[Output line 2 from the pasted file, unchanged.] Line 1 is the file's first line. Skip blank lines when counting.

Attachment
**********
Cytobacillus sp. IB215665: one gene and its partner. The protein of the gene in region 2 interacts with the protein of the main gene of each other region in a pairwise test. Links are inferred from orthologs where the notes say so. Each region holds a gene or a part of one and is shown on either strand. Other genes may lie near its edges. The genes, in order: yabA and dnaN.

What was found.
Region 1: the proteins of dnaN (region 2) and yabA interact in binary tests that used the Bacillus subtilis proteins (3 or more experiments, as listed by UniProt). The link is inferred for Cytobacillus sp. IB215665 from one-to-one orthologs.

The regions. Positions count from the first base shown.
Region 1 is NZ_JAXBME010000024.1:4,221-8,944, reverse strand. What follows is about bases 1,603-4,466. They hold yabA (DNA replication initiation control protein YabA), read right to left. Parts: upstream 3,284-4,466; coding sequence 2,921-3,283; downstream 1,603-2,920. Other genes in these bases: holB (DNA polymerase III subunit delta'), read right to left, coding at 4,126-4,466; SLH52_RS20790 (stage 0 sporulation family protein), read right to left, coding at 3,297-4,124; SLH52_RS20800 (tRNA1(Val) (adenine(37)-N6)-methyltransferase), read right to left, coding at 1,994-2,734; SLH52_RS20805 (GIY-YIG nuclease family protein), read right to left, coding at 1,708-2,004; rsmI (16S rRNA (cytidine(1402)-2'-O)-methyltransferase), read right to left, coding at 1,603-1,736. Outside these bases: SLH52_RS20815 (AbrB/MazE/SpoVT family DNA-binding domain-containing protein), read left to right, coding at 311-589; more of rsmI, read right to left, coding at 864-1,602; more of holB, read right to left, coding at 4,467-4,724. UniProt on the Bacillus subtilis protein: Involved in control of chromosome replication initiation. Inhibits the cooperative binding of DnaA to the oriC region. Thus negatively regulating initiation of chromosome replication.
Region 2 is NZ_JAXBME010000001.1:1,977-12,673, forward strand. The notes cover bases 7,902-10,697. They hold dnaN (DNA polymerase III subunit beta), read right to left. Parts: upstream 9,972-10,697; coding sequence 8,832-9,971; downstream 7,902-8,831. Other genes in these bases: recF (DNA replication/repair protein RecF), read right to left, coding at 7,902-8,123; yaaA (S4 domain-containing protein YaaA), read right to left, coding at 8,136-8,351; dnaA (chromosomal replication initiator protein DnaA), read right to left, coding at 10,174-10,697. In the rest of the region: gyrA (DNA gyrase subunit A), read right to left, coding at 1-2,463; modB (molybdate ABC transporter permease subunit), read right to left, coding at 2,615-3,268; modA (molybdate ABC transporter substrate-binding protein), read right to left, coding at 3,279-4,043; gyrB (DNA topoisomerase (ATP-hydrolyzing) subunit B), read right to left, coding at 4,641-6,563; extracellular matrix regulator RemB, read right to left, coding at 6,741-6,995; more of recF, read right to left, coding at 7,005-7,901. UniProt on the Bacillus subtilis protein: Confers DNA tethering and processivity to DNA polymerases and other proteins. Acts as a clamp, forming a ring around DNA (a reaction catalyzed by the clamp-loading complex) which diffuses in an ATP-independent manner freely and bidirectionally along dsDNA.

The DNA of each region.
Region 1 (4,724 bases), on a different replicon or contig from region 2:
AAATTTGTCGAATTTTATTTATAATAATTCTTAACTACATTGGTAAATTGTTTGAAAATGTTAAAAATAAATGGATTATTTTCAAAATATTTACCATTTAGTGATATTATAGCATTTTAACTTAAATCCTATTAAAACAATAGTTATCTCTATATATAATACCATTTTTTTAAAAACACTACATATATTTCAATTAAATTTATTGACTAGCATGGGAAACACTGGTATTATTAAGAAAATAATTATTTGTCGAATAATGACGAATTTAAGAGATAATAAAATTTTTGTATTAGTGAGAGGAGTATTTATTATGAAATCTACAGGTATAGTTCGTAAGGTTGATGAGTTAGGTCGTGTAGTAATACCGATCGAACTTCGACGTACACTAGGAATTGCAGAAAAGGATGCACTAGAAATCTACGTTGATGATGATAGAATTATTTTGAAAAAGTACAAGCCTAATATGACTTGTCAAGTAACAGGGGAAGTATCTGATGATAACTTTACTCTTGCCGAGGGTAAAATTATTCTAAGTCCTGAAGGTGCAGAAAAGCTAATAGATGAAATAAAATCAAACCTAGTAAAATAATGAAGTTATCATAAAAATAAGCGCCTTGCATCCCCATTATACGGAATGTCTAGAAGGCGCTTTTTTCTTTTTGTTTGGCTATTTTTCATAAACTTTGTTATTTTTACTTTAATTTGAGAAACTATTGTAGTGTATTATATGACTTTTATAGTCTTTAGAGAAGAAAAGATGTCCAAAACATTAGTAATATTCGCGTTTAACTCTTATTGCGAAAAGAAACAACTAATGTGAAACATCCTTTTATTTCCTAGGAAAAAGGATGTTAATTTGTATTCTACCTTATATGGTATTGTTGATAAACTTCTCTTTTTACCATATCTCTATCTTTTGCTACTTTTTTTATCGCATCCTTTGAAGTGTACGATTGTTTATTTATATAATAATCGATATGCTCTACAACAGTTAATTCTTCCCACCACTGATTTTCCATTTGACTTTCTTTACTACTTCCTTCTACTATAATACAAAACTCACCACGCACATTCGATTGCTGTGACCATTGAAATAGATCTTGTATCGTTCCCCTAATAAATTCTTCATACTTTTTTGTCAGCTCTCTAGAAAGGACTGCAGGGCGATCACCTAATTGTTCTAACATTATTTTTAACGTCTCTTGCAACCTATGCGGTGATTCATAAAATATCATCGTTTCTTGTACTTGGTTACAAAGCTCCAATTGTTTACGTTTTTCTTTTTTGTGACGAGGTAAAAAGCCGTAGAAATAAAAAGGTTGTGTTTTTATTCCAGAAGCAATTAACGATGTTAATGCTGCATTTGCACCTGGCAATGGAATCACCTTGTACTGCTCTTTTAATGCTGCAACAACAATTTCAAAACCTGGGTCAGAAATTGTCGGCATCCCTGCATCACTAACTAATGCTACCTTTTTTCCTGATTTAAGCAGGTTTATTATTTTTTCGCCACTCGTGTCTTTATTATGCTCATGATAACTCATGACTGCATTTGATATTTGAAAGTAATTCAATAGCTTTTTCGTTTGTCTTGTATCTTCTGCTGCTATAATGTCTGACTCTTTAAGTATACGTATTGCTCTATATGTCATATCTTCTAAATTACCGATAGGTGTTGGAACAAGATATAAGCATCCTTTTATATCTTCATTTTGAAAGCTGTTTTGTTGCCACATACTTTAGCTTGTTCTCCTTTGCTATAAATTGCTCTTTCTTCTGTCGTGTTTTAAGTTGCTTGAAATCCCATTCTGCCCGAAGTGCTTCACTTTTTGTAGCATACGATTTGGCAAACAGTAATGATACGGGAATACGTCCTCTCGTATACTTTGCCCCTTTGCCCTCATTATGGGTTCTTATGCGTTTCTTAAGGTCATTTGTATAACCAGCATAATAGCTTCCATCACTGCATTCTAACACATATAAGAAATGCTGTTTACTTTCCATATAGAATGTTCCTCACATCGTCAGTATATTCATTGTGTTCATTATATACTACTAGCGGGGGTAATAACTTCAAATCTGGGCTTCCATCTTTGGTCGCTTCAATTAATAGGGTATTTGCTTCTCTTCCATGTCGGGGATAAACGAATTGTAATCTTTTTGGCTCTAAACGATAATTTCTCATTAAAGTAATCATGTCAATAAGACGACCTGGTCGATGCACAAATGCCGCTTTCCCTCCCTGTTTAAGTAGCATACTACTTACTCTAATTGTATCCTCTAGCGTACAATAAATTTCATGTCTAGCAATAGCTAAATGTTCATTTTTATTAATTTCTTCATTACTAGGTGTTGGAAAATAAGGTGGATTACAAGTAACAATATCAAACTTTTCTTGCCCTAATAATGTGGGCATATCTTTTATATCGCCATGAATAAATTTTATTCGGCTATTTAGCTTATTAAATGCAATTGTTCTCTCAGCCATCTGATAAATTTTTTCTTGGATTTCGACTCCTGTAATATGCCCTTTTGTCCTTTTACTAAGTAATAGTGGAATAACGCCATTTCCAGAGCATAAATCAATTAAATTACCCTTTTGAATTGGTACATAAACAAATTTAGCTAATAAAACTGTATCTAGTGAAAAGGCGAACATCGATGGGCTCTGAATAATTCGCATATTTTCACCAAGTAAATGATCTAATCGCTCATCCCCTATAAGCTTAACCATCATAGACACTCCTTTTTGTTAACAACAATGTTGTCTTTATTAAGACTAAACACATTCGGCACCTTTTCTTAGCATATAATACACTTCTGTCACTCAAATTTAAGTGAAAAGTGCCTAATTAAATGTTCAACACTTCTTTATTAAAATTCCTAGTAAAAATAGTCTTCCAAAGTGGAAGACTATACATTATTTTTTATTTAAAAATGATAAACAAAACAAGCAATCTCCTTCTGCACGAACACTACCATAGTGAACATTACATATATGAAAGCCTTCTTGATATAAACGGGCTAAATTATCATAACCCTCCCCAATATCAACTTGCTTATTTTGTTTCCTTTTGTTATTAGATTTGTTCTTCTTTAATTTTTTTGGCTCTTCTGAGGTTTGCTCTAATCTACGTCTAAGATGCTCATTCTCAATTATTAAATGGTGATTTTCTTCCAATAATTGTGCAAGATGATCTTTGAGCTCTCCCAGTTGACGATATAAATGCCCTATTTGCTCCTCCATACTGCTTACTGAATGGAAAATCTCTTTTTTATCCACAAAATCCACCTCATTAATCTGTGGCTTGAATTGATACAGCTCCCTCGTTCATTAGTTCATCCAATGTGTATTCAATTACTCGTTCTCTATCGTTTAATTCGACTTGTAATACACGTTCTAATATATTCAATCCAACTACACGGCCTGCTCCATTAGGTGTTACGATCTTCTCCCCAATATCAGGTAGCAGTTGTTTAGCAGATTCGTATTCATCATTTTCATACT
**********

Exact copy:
What was found.